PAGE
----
Once more the public are assaulted with ignorant disinformation courtesy of a careless media, this time with George Monboit arguing the following:
Let’s begin with the sovereignty issue.
As Dan Plesch shows in his report on British weapons systems, we have no independent deterrent. Since 1943, when the UK joined the Manhattan Project, our nuclear weapons programme has relied on crumbs from the US table. The US has granted us a franchise on parts of its programme, which it has graciously allowed us to rebrand with the Union flag.
Now for the reality – Independance of operation:
2. Does the government of the United States of America have any involvement in the use of nuclear weapons by the British government?
No. But in the event of the contemplated use of UK nuclear weapons for NATO purposes,
procedures exist to allow all NATO Allies, including the US, to express views on what was
being proposed. The final decision on whether or not to use nuclear weapons in such
circumstances, and if so how, would, however, be made by the nuclear power concerned.
3. Can the government of the USA prevent, veto or forbid the UK to use its own nuclear weapons?
4. Does the British government have to tell the US government if it intends to use nuclear weapons?
No. But the US would be involved in any consultation process at NATO as described in the answer to your second question.
Now for the reality – Not of acquisition:
80. It is important to distinguish between two different types of independence: independence of acquisition and independence of operation. We heard that independence of acquisition is what the French have opted for at a significantly higher cost to the defence budget. Independence of operation is an alternative concept of independence and it is this which the UK has opted for at a lower price.
81. Sir Michael Quinlan told us that the UK’s decision to choose independence of operation meant that “in the last resort, when the chips are down and we are scared, worried to the extreme, we can press the button and launch the missiles whether the Americans say so or not”. He argued that the decision to fire is an independent, sovereign decision. The United States “can neither dictate that the [UK’s] force be used if HMG does not so wish, nor [can it] apply any veto-legal or physical-if HMG were to decide upon [its] use”.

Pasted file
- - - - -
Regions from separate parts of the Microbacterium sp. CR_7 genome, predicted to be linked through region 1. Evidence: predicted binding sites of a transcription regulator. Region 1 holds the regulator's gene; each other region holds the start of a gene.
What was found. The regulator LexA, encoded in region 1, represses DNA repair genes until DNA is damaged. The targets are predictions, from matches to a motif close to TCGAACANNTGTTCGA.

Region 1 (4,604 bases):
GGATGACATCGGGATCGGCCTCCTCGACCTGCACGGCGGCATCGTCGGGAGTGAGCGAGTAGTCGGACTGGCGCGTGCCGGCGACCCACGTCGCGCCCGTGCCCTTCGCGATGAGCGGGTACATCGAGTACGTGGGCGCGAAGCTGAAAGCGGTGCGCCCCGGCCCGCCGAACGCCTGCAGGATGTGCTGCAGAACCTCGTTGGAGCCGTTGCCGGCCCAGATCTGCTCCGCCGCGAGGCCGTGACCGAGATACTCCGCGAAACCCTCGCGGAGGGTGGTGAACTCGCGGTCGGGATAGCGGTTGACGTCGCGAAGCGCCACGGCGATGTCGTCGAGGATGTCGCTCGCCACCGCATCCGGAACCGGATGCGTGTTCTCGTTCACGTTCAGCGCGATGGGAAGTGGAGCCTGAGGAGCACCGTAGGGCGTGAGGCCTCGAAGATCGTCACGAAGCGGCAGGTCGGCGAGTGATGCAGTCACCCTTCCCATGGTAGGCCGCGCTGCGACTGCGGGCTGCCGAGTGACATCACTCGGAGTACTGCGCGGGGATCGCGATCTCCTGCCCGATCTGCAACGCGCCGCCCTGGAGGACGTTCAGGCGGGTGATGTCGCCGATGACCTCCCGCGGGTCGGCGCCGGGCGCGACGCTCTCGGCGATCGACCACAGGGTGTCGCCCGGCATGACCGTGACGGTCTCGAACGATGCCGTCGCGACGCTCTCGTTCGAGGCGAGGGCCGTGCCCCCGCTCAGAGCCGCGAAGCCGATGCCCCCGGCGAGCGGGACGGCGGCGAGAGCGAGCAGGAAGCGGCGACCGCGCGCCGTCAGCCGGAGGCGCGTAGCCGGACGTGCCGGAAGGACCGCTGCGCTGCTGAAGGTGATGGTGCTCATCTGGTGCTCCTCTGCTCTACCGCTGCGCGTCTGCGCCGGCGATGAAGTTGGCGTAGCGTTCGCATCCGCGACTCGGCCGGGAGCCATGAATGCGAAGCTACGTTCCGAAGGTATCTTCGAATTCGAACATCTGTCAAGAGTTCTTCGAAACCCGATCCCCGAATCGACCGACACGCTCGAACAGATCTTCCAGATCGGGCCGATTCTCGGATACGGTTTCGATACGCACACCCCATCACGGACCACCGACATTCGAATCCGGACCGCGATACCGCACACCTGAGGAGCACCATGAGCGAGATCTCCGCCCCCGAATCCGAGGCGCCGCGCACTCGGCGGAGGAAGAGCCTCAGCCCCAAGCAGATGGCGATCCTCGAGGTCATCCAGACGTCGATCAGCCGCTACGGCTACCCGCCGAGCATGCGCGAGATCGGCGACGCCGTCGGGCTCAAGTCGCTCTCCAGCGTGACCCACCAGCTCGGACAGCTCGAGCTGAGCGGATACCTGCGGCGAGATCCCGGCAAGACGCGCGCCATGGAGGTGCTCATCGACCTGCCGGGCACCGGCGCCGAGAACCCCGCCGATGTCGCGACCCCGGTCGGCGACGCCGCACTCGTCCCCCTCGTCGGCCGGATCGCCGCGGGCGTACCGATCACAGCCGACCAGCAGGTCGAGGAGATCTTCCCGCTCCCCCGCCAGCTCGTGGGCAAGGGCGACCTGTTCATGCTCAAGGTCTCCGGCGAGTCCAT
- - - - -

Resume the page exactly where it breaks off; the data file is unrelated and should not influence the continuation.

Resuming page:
82. Commodore Hare told us that “operationally the system is completely independent of the United States. Any decision to launch missiles is a sovereign decision taken by the UK and does not involve anybody else”. He told us that the United States does not have a “technical golden key” which can prevent the UK from using the system.
83. The potential disadvantage of the UK decision to forego independence of acquisition is that “if, over a very long period, we became deeply estranged from the Americans and they decide to rat on their agreements, we would be in… great difficulty”. Commodore Hare told us that such a risk was, in reality, “very low” and that, ultimately, “one must balance that risk against the enormous cost benefits that we have in procuring an American system to house in our submarines. That should not be underestimated”.
To summarise; Britain can unleash buckets of sunshine whenever it chooses. If we did so ‘inappropriately’ then the US would refuse to service our leased missiles which would render them inoperative within a year or two. If the US knew beforehand then they could switch of the GPS forcing the missiles to rely on inertial navigation which would reduce accuracy from less than 30 feet to around 100 feet. None of which prevents the UK’s strategic nuclear deterrent from fulfilling its purpose.
There is a useful debate to be had about the cost-benefit of a strategic nuclear deterrent, but in a democracy this also involves the electorate, so what good is achieved when you start out from such a misleading position?
Update – 28/03/2010
Just in case anyone thought that situation might have changed during the intermission, we have this parliamentary report today:
137. In its written submission the FCO reasserted the Government’s position that the UK nuclear deterrent was fully operationally independent and that the decision making, use and command and control of the system remained entirely sovereign to the UK. It explained that only the Prime Minister could authorise use of the system and that the UK’s nuclear warheads were designed and manufactured in the UK. Other elements of the system, such as the D5 Trident missile bodies, were procured from the US under the terms of the 1963 Polaris Sales Agreement, which was amended to cover Trident in 1982. The FCO claimed that this “procurement relationship does not undermine the independence of the deterrent, nor has the US ever sought to exploit it as a means to influence UK foreign policy”.